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Opinions March 12, 2012

March 12, 2012
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The following Indiana Supreme Court opinions were posted after IL deadline Friday:

R.L. Turner Corporation v. Town of Brownsburg
32S01-1109-PL-573
Civil plenary. Affirms trial court’s grant of a petition for attorney fees to the Town of Brownsburg, rejecting Turner’s argument that the court erred in not entering special findings before awarding fees. Justices Rucker affirmed in part, but dissented in part, writing that he would remand for further proceedings, as the trial record shows no indication of whether Turner’s claims or defenses were frivolous, unreasonable, groundless or otherwise litigated in bad faith. Justice Dickson joined the dissent.

Indiana Department of State Revenue v. Rent-A-Center East, Inc.
49S10-1112-TA-683
Tax appeal. Reverses Indiana Tax Court’s grant of summary judgment in favor of Rent-A-Center East, holding that the taxpayer has the burden of showing a genuine issue of material fact exists with respect to unpaid tax, and that upon presenting that evidence the Indiana Department of State Revenue could reply before the Tax Court rules on a motion for summary judgment. Remands to the Tax Court for consideration of motions for summary judgment on their merits, in light of all the designated evidence the parties may tender.

Monday’s opinions:

The 7th Circuit Court of Appeals, Indiana Supreme Court and Indiana Tax Court had issued no opinions at IL deadline.

Indiana Court of Appeals

Wells Fargo Bank, N.A., successor in interest to The Money Store Investment Corp., f/d/b/a First Union Small Business Capital v. Neal A. Summers, et al. (NFP)
02A04-1103-CP-112
Civil plenary. Dismisses appeal, holding that Wells Fargo failed to timely file its notice of appeal.

 

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  1. What a fine article, thank you! I can testify firsthand and by detailed legal reports (at end of this note) as to the dire consequences of rejecting this truth from the fine article above: "The inclusion and expansion of this right [to jury] in Indiana’s Constitution is a clear reflection of our state’s intention to emphasize the importance of every Hoosier’s right to make their case in front of a jury of their peers." Over $20? Every Hoosier? Well then how about when your very vocation is on the line? How about instead of a jury of peers, one faces a bevy of political appointees, mini-czars, who care less about due process of the law than the real czars did? Instead of trial by jury, trial by ideological ordeal run by Orwellian agents? Well that is built into more than a few administrative law committees of the Ind S.Ct., and it is now being weaponized, as is revealed in articles posted at this ezine, to root out post moderns heresies like refusal to stand and pledge allegiance to all things politically correct. My career was burned at the stake for not so saluting, but I think I was just one of the early logs. Due, at least in part, to the removal of the jury from bar admission and bar discipline cases, many more fires will soon be lit. Perhaps one awaits you, dear heretic? Oh, at that Ind. article 12 plank about a remedy at law for every damage done ... ah, well, the founders evidently meant only for those damages done not by the government itself, rabid statists that they were. (Yes, that was sarcasm.) My written reports available here: Denied petition for cert (this time around): http://tinyurl.com/zdmawmw Denied petition for cert (from the 2009 denial and five year banishment): http://tinyurl.com/zcypybh Related, not written by me: Amicus brief: http://tinyurl.com/hvh7qgp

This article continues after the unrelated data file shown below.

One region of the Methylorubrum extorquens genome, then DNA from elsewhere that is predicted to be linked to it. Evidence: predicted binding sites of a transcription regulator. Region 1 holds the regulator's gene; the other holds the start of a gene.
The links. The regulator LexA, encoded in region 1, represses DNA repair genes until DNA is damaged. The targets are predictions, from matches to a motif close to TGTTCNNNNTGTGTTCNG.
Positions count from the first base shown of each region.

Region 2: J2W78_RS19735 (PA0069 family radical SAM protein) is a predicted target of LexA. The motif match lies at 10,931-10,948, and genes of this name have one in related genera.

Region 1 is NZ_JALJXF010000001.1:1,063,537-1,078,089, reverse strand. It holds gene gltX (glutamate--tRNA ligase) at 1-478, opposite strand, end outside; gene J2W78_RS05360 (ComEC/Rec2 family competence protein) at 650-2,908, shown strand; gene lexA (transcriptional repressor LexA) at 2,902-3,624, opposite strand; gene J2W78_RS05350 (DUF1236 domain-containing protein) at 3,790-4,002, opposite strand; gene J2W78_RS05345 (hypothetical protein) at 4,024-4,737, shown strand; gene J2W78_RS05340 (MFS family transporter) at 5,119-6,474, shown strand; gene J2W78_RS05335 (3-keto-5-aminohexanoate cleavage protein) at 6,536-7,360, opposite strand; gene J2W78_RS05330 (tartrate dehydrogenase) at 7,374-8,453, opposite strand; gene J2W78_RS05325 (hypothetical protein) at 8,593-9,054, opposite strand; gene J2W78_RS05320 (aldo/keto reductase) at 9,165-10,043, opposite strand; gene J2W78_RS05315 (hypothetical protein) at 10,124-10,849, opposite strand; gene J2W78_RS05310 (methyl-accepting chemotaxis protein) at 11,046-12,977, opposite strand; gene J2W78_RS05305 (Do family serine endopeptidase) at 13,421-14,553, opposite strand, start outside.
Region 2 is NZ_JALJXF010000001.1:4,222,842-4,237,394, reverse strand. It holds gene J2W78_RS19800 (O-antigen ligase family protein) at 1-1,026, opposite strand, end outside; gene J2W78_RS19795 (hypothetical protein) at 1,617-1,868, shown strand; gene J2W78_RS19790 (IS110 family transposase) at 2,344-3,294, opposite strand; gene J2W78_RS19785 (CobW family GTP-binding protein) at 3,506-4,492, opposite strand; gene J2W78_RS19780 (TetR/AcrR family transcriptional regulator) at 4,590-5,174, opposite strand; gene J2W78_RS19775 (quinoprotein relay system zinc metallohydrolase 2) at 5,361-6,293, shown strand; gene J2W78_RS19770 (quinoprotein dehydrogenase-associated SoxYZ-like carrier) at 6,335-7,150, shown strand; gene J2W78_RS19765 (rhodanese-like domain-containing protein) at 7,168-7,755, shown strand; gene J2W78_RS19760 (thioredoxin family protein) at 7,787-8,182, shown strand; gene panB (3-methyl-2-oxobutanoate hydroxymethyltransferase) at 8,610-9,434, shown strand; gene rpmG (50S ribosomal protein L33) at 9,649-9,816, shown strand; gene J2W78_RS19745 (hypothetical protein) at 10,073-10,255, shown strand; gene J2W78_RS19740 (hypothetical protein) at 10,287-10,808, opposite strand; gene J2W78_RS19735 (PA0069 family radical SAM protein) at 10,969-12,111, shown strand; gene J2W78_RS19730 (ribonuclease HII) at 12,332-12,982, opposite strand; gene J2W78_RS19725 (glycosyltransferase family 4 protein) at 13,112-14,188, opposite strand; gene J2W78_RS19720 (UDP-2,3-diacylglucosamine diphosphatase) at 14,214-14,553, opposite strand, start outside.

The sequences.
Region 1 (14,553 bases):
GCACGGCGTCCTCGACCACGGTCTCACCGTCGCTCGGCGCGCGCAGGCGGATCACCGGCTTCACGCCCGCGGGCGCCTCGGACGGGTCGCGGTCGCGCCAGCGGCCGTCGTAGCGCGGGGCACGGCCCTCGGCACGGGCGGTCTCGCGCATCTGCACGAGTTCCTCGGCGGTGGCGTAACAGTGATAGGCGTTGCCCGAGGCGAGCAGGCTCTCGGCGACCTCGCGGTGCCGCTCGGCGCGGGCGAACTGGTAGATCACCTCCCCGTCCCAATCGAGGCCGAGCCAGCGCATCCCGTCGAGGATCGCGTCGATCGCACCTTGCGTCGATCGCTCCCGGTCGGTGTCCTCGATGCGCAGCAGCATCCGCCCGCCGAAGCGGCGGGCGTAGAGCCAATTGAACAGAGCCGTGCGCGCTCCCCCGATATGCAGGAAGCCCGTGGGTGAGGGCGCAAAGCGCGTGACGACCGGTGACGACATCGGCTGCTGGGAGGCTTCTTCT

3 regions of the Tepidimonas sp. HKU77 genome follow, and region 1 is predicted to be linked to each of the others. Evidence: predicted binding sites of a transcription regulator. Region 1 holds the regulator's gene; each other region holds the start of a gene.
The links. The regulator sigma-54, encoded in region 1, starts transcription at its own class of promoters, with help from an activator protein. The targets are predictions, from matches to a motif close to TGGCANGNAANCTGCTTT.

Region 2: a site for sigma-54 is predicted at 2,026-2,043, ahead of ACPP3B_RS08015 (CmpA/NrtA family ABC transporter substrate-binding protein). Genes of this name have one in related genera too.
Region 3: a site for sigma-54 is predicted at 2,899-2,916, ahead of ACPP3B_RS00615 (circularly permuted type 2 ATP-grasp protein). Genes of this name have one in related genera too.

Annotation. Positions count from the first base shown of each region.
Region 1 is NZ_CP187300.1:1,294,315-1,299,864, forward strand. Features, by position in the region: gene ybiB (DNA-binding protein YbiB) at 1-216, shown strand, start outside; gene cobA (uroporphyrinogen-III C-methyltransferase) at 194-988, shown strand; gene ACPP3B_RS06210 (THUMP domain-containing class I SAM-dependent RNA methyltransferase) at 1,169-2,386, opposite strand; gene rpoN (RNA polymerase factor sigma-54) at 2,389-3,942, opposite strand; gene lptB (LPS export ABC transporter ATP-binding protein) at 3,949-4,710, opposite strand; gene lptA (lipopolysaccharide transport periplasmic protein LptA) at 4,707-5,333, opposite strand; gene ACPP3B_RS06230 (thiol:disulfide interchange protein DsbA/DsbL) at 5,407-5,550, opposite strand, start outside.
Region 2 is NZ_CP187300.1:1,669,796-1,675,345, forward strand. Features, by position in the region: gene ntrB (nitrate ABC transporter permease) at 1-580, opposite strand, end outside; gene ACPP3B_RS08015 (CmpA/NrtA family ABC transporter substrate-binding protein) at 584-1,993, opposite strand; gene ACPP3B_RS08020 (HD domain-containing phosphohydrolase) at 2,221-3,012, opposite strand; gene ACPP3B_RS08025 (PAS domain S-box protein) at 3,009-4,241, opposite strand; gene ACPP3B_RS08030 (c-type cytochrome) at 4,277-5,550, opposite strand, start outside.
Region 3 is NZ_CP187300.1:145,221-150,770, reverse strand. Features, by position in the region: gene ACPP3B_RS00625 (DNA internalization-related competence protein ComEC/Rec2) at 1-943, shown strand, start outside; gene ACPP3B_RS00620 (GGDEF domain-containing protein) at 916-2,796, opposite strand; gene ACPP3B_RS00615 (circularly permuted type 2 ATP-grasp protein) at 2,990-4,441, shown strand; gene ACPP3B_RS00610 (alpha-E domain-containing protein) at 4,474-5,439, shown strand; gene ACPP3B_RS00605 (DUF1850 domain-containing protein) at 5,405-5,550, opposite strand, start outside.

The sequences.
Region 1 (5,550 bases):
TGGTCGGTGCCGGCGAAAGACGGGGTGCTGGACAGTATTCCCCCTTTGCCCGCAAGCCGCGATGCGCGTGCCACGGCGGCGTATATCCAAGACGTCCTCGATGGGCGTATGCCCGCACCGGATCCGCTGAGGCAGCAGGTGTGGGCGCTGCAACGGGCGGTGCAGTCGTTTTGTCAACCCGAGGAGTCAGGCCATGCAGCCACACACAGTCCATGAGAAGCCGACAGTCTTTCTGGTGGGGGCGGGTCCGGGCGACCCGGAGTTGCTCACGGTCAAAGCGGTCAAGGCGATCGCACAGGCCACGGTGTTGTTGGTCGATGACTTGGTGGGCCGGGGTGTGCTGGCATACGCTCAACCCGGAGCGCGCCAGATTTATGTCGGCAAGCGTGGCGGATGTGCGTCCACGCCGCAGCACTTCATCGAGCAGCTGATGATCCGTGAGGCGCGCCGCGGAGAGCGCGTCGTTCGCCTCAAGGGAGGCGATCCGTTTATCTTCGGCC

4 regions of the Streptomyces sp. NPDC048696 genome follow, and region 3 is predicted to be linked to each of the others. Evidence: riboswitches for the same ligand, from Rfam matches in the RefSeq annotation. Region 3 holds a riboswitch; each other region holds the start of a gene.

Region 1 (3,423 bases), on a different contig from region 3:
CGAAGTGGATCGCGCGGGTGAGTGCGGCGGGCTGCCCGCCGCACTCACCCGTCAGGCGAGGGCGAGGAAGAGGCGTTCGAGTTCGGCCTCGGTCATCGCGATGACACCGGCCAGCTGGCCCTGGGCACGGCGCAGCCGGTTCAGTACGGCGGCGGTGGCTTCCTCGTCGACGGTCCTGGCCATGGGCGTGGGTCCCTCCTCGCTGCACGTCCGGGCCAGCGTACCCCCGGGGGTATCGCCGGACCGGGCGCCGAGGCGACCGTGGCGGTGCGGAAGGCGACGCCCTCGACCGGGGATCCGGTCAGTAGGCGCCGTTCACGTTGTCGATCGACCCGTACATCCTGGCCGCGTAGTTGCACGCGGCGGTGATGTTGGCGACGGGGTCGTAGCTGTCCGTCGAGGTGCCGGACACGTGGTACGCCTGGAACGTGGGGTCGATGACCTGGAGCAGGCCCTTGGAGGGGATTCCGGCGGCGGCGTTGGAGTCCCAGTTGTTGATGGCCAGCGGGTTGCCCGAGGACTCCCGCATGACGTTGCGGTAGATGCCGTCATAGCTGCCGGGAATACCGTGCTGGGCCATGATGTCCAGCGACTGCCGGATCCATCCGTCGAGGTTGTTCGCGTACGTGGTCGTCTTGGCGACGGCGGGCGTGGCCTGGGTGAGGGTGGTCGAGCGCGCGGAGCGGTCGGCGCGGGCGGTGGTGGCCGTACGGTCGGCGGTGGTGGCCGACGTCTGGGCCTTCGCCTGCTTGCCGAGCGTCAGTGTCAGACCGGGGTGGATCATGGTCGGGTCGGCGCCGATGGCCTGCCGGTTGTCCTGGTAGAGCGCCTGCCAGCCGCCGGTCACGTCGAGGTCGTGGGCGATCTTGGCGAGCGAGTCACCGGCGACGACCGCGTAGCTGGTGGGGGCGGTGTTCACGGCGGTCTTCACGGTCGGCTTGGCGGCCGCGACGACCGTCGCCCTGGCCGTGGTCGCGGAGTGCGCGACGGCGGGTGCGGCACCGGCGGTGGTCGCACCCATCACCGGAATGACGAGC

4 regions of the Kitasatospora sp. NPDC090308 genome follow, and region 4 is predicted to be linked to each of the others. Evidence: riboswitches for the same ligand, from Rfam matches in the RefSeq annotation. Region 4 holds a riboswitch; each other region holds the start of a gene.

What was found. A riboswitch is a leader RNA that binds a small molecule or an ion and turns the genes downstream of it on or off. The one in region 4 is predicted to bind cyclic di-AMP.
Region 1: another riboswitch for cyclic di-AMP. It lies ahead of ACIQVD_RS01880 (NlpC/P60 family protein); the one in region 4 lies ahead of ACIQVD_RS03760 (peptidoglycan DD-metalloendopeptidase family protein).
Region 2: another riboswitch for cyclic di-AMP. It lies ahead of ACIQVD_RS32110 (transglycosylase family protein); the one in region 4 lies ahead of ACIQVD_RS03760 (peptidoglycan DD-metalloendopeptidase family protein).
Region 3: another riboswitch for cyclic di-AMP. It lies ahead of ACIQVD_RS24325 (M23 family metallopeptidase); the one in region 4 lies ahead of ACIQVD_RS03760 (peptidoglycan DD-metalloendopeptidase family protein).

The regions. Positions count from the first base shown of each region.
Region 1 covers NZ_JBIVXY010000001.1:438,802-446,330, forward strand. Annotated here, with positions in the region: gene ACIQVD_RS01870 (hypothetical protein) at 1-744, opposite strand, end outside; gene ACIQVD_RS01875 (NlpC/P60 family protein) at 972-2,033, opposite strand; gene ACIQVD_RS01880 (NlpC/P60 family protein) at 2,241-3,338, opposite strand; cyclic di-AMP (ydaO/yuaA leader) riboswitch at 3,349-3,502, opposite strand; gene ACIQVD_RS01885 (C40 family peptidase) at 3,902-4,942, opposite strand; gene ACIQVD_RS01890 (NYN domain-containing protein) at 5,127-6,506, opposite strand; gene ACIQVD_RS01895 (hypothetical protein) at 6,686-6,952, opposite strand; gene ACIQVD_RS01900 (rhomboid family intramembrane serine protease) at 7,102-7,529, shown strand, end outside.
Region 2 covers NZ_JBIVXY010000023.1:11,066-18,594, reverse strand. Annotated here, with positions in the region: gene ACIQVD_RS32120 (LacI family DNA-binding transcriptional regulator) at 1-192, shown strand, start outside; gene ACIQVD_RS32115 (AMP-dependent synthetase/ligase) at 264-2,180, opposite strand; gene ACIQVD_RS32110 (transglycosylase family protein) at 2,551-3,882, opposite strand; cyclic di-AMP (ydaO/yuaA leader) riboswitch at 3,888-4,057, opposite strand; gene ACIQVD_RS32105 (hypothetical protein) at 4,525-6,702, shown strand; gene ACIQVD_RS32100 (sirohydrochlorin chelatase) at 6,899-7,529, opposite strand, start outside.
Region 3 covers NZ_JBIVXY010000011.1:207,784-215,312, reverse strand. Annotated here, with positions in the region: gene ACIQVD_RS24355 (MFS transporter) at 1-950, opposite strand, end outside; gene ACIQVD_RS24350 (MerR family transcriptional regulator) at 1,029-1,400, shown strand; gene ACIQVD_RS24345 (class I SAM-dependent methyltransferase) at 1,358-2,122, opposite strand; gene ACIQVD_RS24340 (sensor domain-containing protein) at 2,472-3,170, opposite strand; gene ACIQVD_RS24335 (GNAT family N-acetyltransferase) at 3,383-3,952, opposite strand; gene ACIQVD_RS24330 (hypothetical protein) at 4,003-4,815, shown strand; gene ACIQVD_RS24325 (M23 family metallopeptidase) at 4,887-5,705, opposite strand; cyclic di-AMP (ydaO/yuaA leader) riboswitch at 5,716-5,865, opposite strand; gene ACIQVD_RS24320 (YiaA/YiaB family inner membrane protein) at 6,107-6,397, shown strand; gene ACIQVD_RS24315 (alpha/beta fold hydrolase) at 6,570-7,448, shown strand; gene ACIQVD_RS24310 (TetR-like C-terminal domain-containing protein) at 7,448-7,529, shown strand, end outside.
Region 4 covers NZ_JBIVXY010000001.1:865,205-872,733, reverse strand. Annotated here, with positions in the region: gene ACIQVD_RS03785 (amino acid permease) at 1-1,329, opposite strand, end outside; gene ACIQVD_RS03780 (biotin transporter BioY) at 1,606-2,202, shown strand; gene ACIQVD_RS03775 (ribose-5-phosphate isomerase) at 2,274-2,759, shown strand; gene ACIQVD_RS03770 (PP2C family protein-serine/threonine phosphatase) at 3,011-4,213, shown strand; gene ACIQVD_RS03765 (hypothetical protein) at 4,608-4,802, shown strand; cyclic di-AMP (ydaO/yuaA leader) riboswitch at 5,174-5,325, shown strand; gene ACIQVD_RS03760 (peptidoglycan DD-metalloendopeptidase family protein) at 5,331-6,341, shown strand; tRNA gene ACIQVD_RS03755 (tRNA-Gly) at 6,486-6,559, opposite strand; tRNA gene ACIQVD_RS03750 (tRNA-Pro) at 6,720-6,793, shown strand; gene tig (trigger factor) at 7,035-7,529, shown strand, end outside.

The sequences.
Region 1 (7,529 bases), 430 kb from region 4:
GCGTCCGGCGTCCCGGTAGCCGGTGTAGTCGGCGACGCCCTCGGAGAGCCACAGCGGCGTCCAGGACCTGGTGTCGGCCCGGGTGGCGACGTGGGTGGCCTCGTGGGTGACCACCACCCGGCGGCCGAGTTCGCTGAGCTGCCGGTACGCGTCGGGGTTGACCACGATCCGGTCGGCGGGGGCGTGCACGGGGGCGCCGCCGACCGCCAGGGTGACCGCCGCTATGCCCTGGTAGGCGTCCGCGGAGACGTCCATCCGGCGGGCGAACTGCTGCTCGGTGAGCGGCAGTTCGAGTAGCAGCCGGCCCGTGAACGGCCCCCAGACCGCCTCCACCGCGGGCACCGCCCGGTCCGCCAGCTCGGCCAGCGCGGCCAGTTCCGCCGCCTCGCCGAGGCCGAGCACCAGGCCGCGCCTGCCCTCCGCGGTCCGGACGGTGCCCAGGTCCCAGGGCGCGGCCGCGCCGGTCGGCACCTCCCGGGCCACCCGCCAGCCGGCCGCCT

2. Justice has finally been served. So glad that Dr. Ley can finally sleep peacefully at night knowing the truth has finally come to the surface.

  3. While this right is guaranteed by our Constitution, it has in recent years been hampered by insurance companies, i.e.; the practice of the plaintiff's own insurance company intervening in an action and filing a lien against any proceeds paid to their insured. In essence, causing an additional financial hurdle for a plaintiff to overcome at trial in terms of overall award. In a very real sense an injured party in exercise of their right to trial by jury may be the only party in a cause that would end up with zero compensation.

  4. Why in the world would someone need a person to correct a transcript when a realtime court reporter could provide them with a transcript (rough draft) immediately?

  5. This article proved very enlightening. Right ahead of sitting the LSAT for the first time, I felt a sense of relief that a score of 141 was admitted to an Indiana Law School and did well under unique circumstances. While my GPA is currently 3.91 I fear standardized testing and hope that I too will get a good enough grade for acceptance here at home. Thanks so much for this informative post.

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